Esslie-Frenia Law June 2023 Leaderboard

Abrams wins mayor’s seat in Kinderhook


GHENT—Michael Abrams defeated two challengers to win the mayoral race in the Village of Kinderhook on Tuesday, March 15. Mr. Abrams, a current village trustee, received 322 votes, Barry Knights received 28 votes and Quinn Murphy received 118 votes. The mayor is a two-year term.

There was also a race for two trustee seats, with two candidates running unopposed for two-year terms. Incumbent Trustee Dorene Weir won reelection with 356 votes and Susan Patterson was elected to an open seat with 378 votes.

According to an email from the village, there were a total of 478 residents who voted – 412 voted at the poll and 66 voted absentee.

In the 2021 village election less than 100 people voted (the highest vote-getting was 86 votes for Trustee Mark Browne). Mr. Abrams was elected trustee in September of 2020 after the election was moved due to Covid-19. In that election he won his seat with 162 votes.

The Times Union published a story in February of 2022 about this year’s candidates with the first line saying, “A precocious political science major, a Marine reservist, a popular Instagram meme account and a man who displayed a gun as Black Lives Matter (BLM) protesters marched past his house recently announced their campaigns for village mayor.” (“Guns, memes and the Marines: Local mayor’s race takes shape” by Roger Hannigan Gilson, February 12).

Mr. Murphy, who grew up in the village, is a political science/pre-law major at Siena College, class of 2024. Mr. Abrams is a lieutenant colonel in the Marine Corp reserves who founded and currently runs a non-profit that helps veterans and their spouses find employment.

Mr. Knights acknowledged to the Times Union that he told his wife, “Look, just get my piece” and held the gun while he stood on his porch during a BLM march in the village in July of 2020. He was not charged with a crime but at the time the State Police said they confronted a man and a woman after “protesters reported two Kinderhook subjects initiated a verbal argument while armed with a handgun.”

An anonymous Instagram account called the Kinderhooker did not ask for write-in votes.

Mr. Abrams and Mr. Quinn attended a candidate forum in early March hosted by the KBPA (Kinderhook Business and Professional Association). Mr. Knights did not attend. All three candidates had lawn signs throughout the village during election season.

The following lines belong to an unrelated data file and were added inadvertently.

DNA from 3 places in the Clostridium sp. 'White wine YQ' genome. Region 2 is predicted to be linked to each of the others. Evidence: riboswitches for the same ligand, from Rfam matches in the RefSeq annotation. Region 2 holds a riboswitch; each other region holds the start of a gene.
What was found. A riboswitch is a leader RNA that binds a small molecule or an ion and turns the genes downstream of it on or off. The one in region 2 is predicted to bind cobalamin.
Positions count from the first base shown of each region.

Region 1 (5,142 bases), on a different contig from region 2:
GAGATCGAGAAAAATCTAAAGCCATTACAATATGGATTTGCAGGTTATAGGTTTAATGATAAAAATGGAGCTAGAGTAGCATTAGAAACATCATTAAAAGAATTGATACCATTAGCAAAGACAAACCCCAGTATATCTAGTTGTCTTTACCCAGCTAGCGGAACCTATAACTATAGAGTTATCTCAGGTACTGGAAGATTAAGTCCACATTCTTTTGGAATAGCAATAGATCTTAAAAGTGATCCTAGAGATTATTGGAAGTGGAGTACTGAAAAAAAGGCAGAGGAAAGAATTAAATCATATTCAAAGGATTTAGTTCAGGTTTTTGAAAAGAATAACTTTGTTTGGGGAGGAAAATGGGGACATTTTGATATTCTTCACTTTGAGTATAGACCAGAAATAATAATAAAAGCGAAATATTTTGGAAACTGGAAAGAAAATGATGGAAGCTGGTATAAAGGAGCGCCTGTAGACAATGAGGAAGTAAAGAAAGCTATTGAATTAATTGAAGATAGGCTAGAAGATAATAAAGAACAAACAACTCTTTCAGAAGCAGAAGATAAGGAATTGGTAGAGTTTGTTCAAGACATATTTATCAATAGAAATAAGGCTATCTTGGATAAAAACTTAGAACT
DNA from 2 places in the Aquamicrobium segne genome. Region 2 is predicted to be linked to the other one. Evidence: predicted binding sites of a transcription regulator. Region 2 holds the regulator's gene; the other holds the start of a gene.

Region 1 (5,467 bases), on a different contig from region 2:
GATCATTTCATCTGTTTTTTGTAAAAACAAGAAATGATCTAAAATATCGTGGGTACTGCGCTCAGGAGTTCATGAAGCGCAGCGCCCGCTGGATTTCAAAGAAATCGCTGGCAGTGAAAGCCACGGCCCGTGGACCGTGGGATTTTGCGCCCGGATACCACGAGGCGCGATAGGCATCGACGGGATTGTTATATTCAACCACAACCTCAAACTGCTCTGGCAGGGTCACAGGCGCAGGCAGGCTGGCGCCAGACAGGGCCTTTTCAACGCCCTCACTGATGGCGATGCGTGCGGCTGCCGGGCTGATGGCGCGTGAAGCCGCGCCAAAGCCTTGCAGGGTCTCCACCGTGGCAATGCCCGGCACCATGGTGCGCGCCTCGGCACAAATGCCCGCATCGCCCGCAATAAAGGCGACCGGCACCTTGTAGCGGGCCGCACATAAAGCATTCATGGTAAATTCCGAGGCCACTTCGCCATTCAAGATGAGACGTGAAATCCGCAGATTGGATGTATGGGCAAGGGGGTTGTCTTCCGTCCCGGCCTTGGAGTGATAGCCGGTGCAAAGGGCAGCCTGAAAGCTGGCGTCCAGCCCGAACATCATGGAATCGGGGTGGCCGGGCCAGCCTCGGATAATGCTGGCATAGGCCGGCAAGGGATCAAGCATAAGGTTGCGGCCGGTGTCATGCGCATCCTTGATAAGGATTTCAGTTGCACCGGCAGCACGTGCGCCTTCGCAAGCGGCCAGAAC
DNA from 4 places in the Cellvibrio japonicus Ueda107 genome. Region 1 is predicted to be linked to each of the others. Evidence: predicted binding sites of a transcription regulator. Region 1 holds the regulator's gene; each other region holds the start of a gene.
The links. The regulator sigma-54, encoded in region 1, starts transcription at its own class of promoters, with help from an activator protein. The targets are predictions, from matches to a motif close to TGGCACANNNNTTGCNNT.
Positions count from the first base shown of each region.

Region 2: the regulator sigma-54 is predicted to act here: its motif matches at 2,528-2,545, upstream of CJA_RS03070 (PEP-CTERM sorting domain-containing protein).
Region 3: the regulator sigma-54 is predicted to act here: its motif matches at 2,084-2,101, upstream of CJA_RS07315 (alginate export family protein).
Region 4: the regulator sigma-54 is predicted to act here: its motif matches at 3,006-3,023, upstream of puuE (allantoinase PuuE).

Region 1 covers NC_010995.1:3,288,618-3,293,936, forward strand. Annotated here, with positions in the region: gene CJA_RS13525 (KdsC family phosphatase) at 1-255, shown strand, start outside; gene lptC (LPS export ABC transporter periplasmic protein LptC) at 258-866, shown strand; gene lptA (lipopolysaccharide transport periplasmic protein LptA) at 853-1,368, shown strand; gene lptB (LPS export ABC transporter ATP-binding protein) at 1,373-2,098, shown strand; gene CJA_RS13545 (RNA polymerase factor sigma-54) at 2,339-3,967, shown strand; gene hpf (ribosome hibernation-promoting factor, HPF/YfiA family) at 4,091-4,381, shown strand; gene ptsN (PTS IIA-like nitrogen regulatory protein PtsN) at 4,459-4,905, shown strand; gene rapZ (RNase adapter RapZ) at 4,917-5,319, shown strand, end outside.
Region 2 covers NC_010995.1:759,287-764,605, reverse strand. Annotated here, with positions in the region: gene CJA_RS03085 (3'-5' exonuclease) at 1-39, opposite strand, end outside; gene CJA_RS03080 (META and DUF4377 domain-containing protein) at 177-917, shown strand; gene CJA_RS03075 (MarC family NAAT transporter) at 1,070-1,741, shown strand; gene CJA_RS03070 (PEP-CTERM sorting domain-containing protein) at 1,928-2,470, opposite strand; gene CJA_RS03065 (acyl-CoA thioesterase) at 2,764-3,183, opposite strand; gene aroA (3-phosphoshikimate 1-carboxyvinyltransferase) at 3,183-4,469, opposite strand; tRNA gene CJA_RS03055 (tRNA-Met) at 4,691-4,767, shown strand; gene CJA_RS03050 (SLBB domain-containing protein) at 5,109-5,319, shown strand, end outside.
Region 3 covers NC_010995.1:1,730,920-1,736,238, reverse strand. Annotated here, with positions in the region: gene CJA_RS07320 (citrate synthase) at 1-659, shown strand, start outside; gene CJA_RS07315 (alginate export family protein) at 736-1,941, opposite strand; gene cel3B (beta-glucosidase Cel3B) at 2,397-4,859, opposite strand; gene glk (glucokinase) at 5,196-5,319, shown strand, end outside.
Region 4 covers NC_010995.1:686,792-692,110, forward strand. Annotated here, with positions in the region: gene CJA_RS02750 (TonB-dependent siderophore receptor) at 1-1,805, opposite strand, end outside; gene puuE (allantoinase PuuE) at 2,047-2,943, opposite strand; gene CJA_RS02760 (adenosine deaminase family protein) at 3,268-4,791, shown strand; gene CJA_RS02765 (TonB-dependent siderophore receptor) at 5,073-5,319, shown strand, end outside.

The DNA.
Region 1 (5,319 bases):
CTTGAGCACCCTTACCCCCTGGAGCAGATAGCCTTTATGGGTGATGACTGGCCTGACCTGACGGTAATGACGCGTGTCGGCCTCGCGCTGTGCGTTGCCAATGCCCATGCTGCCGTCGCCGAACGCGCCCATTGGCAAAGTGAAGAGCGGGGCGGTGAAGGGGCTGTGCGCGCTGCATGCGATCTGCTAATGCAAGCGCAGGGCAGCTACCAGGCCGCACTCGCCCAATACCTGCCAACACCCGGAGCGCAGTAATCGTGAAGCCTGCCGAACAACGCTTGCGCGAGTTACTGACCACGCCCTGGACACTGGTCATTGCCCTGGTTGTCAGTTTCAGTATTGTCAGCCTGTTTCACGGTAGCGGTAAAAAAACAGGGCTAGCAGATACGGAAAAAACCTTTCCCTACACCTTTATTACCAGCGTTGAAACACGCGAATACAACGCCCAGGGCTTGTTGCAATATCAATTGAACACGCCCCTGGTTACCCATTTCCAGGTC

In three other villages in the county, there were trustee openings and all the candidates were running unopposed.

Village races:

•In Chatham, the only village in the county where the elections are run by the Board of Elections, the unofficial results (before absentee ballots) are that current Village Trustee Melony Spock was reelected with 32 votes and newcomer Karyn Schassler with 30 votes. Both ran unopposed for two-year terms.

•In Philmont, Carla Ingersoll was reelected Village Justice for a four-year term with 121 votes. The two incumbent trustees Douglas Cropper (95 votes) and Debra Gitterman (90 votes) were reelected to two-year terms.

•In Valatie, a total of 24 people voted. Incumbent Angelo Nero received 21 votes and Patrick Rodgers received 23 votes.

At the Valatie Village Board meeting on March 8, Mayor Frank Bevens gave outgoing Trustee Dave Williams, who did not run for reelection, a plaque for his nine years of service on the board. Mr. Williams said that serving on the board “has been an honor” and “I think we did a good job with what we had.”

At a board meeting in January, the mayor appointed Matt Carter to fill a seat left empty when a former trustee, Sean Casey, was elected to the Town of Kinderhook board.

The officials elected to village positions take office in April.

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